While listening to a podcast, a man suffering from an alcohol addiction shared an interesting point about how recovery would only be possible if he changed his perspective about the way forward.
He said that long-term recovery only became possible when he stopped thinking he had all the answers …
“I already know what I think. My job is to listen.”
These two short sentences are powerful. This man is aware that it’s time to start learning from the experiences of others.
As I reflect on this message, it’s becoming even more clear today that I have the wrong understanding of what it means to have a conversation.
It’s true that talking with another person means it’s a two-way interaction. However, conversing does not automatically mean we must equally share the talking space.
Think about it … I could listen more and talk less.
I’ve walked away from many conversations feeling uneasy because I dominated the time I shared with another person. In other words, the conversation was mostly about me and my wants.
Here are some ways we can be fully engaged in a conversation by practicing active listening …
- “Rob, I heard that your family recently traveled to Europe for 30 days. Please tell me more about it.”
- “Emily, we know the customer is unhappy about the delay on this project. What are your ideas on how to get the project back on track? Also, what do you recommend we do to help make things better for the customer?”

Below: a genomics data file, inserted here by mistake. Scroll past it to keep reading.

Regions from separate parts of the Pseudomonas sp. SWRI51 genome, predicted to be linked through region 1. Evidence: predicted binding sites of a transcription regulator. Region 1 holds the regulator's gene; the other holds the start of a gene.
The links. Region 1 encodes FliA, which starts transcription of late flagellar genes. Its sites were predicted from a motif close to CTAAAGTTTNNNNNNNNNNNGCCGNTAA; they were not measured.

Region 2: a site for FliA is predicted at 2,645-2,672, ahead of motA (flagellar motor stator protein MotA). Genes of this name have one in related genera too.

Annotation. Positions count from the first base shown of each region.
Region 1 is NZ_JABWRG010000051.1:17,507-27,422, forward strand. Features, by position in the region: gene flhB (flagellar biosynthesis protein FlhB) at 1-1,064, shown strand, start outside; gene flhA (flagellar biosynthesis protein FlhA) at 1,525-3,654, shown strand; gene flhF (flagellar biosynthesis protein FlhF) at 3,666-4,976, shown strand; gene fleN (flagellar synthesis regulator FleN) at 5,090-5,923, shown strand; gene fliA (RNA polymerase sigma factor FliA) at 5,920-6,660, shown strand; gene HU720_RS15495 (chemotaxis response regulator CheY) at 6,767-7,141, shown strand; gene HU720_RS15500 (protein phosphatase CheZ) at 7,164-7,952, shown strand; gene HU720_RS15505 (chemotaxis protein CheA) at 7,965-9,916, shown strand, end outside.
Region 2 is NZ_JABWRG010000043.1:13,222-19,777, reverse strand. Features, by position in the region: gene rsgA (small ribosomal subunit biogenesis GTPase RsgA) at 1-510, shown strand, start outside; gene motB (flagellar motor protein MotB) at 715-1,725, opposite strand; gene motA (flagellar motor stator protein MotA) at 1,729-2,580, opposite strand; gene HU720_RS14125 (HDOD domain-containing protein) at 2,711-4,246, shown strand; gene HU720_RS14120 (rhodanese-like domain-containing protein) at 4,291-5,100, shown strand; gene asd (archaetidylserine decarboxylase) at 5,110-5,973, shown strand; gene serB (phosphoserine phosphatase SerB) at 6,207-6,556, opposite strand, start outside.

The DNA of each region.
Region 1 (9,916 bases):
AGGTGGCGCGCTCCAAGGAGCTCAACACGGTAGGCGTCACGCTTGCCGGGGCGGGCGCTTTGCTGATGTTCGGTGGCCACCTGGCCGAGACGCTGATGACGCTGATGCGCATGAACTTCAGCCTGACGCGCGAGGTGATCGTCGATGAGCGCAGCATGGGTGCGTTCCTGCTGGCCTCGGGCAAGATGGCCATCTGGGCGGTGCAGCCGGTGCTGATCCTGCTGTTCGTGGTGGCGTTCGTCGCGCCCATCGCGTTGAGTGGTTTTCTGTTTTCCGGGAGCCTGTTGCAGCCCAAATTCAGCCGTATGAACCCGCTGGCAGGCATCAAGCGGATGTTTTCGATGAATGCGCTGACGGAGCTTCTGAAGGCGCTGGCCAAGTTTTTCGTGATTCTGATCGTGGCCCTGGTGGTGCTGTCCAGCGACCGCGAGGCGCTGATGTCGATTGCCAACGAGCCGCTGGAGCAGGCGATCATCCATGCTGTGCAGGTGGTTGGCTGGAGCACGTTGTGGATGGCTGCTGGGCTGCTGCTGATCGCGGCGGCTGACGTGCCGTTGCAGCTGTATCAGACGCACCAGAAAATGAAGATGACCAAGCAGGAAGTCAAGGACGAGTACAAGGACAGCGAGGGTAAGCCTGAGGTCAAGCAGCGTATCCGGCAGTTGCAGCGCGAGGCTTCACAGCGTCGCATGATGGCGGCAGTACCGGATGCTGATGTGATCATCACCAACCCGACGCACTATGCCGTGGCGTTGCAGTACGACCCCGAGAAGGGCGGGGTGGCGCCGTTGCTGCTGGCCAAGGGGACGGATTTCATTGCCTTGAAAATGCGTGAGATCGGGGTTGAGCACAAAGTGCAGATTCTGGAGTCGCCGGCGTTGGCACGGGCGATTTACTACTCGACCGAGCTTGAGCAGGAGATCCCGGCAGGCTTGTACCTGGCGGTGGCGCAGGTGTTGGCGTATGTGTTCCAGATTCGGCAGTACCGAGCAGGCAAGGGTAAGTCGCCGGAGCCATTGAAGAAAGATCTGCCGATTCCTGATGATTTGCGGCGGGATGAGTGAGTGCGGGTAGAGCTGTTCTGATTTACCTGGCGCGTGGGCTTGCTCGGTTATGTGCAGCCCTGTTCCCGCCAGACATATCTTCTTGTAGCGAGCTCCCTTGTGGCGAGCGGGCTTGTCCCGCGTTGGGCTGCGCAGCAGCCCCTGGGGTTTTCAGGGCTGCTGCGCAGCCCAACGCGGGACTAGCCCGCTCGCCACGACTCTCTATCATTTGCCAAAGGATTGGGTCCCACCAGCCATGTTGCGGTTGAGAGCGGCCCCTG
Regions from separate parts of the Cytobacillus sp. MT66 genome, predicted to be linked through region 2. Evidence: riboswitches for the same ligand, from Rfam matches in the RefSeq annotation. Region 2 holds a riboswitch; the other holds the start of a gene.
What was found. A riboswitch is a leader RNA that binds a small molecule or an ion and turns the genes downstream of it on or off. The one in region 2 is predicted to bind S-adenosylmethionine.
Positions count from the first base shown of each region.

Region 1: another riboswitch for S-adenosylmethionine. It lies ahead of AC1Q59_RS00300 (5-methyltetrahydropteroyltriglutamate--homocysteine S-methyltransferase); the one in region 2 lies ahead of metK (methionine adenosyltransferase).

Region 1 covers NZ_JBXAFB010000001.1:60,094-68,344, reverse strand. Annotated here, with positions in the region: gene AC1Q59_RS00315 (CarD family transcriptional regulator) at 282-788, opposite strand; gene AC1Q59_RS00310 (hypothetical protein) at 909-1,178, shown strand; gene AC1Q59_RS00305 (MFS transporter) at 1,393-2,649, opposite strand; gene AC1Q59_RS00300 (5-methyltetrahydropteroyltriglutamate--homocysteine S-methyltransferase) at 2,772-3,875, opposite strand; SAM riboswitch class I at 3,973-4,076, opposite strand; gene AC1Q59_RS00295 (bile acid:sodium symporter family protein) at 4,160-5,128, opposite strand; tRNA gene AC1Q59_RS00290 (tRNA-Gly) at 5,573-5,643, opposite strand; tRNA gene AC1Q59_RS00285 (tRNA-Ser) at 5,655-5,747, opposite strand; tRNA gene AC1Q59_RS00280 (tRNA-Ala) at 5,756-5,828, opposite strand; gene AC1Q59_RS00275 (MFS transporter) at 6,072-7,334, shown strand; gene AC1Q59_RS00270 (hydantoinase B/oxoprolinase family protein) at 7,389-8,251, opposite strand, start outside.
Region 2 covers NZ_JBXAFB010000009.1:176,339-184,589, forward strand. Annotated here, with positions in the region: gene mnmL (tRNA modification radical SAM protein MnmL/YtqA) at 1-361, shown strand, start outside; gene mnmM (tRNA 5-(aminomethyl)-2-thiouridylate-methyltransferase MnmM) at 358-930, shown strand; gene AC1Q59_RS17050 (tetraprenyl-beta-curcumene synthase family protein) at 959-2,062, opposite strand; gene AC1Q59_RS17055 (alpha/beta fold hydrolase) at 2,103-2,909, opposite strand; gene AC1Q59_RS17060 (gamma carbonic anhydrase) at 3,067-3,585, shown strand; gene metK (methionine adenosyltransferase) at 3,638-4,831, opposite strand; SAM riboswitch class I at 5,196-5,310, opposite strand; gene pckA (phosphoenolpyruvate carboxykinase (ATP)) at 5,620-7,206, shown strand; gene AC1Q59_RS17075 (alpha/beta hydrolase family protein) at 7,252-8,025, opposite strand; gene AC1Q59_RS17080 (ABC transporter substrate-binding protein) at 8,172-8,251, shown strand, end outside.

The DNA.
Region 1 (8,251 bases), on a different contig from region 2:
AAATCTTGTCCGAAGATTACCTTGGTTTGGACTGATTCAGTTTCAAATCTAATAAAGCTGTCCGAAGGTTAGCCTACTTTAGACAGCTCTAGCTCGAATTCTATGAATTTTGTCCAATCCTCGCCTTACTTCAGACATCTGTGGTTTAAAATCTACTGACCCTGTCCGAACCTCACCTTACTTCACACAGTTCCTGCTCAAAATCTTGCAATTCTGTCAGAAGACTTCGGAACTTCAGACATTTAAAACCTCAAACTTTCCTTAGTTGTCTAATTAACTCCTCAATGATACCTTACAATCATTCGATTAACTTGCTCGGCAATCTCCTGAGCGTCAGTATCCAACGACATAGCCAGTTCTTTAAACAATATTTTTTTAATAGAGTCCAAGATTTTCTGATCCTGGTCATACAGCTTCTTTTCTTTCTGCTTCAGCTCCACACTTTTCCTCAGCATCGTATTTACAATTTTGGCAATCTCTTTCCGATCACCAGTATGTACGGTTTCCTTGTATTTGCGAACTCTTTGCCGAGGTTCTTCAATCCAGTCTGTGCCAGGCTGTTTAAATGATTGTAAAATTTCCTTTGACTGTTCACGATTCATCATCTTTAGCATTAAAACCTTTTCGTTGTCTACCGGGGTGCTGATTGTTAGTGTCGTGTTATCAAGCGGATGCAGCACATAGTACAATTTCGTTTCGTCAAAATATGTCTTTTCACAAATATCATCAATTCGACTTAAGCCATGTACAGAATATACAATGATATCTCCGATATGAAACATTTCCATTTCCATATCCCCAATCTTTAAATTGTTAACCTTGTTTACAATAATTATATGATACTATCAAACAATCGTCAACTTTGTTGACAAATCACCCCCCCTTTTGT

- “Gentlemen, launching this men’s bible study for our parish is a big step. Please share your ideas on what we can do to increase our membership.”
For each of the three scenarios noted here, let’s consider the “let me dominate the conversation” approach to see how it resonates …
- “Rob, I heard you recently went on a vacation to Europe. We went to Hawaii and had a great time. Let me tell you more about it.”
- “Emily, I heard the customer is unhappy about the delay on this project. We must get back on track right away, and this is the way we are going to do it. Also, please call the customer right away and explain that we are doing the best we can to handle this situation.”
- “Guys, this men’s bible study program is important to our parish. Here are my ideas on how to make it grow.”
To become better in my interactions with others, humility is critical. If the goal is to talk incessantly about me and my accomplishments, the task is easy … don’t think … just talk.
As we observed with the gentleman with the alcohol addiction, over-talking may lead to making excuses, and we might be unwilling to address the underlying problem.
The fact is that true learning only happens when we stop thinking we have all the answers.